This still leaves the area with a fairly small inventory of homes for sale.
Ed Pariseau of Century 21 Northeast in North Attleboro notes that there are currently only 11 single-family homes for sale in North Attleboro. Of those, he said, “eight have been on the market for 10 days or less.” The response to the open houses has been “huge”, with each generating several offers, many of them new buyers.
“Sellers are aware that they can maximize value,” he said. “Some may want to move due to retirement,” while buyers may be looking for a place that could be both a home and a home office.
Now, with the spring home sales market traditionally the busiest of the year, “we’re likely to see an increase in listings,” he said. A number of agents will put homes on the market as lawns green and flower gardens bloom around a home “when it’s at its best.”
“The next three months will be the strongest” of the year, he said.
“If you’re ready to buy, do it now,” Pariseau said, as he believes prices will only go up.
With more than 40 years of experience as a real estate agent, Pariseau said he doubts we’re headed for another real estate bubble. “With inventory and demand, I don’t see a bubble coming.”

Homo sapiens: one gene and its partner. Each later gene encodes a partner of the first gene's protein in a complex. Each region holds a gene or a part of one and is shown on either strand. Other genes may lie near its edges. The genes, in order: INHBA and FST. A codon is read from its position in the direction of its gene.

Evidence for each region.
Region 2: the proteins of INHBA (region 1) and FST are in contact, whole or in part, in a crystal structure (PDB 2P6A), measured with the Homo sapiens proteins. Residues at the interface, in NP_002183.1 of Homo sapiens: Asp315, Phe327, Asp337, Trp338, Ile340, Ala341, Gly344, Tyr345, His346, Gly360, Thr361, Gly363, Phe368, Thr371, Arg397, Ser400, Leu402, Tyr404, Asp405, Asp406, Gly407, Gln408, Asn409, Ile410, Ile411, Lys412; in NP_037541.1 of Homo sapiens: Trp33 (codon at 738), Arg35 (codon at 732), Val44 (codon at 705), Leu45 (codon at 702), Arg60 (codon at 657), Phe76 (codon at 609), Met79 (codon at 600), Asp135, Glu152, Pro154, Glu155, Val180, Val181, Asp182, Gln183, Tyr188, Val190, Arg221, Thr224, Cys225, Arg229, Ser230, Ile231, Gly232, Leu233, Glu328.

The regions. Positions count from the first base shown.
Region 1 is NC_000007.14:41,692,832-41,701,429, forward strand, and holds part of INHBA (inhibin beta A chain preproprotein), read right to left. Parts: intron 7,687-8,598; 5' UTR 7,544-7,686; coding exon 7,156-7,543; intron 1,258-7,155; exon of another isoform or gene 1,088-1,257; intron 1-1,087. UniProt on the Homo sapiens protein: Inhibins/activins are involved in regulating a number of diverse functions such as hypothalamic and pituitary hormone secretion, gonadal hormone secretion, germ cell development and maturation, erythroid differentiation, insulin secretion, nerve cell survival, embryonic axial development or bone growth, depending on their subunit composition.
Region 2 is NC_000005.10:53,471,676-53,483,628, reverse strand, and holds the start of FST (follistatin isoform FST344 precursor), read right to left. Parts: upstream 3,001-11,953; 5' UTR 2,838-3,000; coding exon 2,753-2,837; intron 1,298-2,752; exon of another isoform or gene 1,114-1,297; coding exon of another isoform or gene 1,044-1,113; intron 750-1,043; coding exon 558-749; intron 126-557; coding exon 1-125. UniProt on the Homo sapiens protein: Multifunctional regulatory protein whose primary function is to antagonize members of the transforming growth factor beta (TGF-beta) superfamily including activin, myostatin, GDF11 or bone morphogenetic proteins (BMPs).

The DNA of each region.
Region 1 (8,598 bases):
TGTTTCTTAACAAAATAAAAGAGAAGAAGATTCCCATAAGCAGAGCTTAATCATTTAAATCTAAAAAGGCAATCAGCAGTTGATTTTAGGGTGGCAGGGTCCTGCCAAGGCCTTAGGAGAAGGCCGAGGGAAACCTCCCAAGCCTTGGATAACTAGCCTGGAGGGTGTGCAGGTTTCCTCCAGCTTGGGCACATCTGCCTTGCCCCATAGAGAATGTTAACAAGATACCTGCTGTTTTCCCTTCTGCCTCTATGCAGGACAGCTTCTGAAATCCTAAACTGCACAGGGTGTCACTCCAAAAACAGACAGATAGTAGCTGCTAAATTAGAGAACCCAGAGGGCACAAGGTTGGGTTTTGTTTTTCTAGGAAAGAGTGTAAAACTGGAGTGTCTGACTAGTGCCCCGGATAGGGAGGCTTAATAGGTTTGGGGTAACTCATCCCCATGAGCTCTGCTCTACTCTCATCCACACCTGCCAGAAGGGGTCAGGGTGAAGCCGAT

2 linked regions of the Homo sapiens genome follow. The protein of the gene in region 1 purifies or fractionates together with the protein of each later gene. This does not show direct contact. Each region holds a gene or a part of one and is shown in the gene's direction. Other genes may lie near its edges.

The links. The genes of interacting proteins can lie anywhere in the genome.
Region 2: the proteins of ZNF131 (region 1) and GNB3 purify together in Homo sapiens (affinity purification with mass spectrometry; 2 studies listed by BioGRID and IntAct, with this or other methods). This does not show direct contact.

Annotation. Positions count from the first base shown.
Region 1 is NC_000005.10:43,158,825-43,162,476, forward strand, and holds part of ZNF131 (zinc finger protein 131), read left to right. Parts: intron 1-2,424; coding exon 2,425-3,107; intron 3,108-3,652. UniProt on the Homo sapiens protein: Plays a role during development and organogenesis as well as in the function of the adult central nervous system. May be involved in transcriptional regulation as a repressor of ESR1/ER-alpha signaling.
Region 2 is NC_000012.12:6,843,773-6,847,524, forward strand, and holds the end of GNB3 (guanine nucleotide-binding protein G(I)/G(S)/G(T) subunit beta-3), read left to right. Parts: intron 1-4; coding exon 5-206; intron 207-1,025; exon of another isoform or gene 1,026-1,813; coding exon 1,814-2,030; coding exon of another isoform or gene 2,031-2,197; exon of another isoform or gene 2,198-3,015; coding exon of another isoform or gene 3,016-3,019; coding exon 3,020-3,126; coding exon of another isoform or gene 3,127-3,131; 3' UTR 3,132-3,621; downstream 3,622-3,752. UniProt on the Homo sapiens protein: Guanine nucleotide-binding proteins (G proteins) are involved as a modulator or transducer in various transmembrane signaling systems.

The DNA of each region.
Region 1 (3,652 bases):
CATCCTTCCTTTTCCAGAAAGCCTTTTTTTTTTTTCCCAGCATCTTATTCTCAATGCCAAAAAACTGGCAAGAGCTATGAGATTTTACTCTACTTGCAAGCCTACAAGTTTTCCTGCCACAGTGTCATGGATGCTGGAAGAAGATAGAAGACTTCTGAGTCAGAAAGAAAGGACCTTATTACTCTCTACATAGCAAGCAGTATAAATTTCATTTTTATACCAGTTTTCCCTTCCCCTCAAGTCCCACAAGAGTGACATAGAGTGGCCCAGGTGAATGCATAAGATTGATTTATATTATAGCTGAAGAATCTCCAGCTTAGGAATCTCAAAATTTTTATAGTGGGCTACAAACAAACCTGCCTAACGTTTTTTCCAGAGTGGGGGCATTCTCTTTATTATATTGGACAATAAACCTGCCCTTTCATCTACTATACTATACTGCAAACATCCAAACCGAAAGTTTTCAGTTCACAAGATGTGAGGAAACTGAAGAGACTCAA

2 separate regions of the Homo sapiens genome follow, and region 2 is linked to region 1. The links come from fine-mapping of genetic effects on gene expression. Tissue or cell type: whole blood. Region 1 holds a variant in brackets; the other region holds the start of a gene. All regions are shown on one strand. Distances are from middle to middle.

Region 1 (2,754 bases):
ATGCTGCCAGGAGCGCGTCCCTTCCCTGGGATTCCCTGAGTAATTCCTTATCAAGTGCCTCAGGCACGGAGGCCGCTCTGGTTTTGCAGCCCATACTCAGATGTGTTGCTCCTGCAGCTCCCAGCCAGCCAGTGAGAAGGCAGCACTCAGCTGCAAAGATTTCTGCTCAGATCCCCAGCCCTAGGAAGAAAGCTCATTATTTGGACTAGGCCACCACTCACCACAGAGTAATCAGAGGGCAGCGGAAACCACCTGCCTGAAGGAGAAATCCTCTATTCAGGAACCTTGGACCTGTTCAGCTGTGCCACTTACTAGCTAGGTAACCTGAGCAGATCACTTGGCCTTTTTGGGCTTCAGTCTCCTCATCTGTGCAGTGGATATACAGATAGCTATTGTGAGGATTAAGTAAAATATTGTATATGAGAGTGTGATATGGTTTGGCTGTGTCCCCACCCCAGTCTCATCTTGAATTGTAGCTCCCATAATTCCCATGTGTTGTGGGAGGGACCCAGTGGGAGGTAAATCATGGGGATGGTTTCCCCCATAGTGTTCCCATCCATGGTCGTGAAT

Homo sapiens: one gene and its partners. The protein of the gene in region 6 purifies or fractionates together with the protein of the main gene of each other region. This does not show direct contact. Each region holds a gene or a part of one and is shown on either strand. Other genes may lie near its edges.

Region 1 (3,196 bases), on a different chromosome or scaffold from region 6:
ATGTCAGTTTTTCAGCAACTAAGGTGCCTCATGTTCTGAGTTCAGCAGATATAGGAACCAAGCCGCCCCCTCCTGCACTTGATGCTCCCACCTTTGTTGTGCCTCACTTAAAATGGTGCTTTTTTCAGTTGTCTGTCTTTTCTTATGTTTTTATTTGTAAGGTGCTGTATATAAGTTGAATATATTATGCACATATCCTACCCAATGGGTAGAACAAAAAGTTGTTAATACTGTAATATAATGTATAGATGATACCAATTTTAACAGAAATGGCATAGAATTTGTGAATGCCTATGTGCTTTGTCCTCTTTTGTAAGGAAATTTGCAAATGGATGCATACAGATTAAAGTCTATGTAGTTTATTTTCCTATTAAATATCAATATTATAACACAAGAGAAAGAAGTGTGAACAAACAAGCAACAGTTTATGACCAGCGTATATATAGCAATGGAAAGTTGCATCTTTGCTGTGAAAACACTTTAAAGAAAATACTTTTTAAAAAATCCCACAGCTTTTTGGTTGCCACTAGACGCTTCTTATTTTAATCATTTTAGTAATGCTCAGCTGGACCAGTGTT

He is convinced that the conventional wisdom about home ownership still applies; that buying a home is the best way to build wealth, rather than renting and “just paying someone else’s mortgage”.
For people hoping to enter the market today, those involved in the business ring a few common themes: Pre-qualifying for a mortgage, in the current climate those who don’t are unlikely to see an accepted offer; find a real estate professional you can trust, research and get recommendations; speak with a qualified loan officer and have a plan; and have a lawyer who can walk you through all the legal issues.
“Try to put all the pieces together,” Brown said.
(Associated Press material was used in this story.)